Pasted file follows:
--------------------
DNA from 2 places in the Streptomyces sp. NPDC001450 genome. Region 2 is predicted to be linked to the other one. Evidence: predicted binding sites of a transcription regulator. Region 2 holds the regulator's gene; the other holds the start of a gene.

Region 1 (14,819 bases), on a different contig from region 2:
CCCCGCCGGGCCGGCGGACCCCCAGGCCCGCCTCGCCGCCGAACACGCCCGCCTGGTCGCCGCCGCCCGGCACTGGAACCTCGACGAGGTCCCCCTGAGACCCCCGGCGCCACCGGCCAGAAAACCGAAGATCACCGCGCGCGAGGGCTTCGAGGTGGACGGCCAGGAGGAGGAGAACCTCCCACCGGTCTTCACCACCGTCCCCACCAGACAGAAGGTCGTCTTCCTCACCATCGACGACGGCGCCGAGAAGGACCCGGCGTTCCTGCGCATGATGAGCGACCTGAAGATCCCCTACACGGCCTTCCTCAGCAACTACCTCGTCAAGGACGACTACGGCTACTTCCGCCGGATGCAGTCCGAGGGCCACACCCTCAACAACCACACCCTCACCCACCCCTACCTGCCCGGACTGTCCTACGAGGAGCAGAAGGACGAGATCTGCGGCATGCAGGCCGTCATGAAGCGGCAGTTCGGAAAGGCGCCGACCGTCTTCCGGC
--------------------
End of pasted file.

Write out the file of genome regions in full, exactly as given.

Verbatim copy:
DNA from 2 places in the Streptomyces sp. NPDC001450 genome. Region 2 is predicted to be linked to the other one. Evidence: predicted binding sites of a transcription regulator. Region 2 holds the regulator's gene; the other holds the start of a gene.

Region 1 (14,819 bases), on a different contig from region 2:
CCCCGCCGGGCCGGCGGACCCCCAGGCCCGCCTCGCCGCCGAACACGCCCGCCTGGTCGCCGCCGCCCGGCACTGGAACCTCGACGAGGTCCCCCTGAGACCCCCGGCGCCACCGGCCAGAAAACCGAAGATCACCGCGCGCGAGGGCTTCGAGGTGGACGGCCAGGAGGAGGAGAACCTCCCACCGGTCTTCACCACCGTCCCCACCAGACAGAAGGTCGTCTTCCTCACCATCGACGACGGCGCCGAGAAGGACCCGGCGTTCCTGCGCATGATGAGCGACCTGAAGATCCCCTACACGGCCTTCCTCAGCAACTACCTCGTCAAGGACGACTACGGCTACTTCCGCCGGATGCAGTCCGAGGGCCACACCCTCAACAACCACACCCTCACCCACCCCTACCTGCCCGGACTGTCCTACGAGGAGCAGAAGGACGAGATCTGCGGCATGCAGGCCGTCATGAAGCGGCAGTTCGGAAAGGCGCCGACCGTCTTCCGGC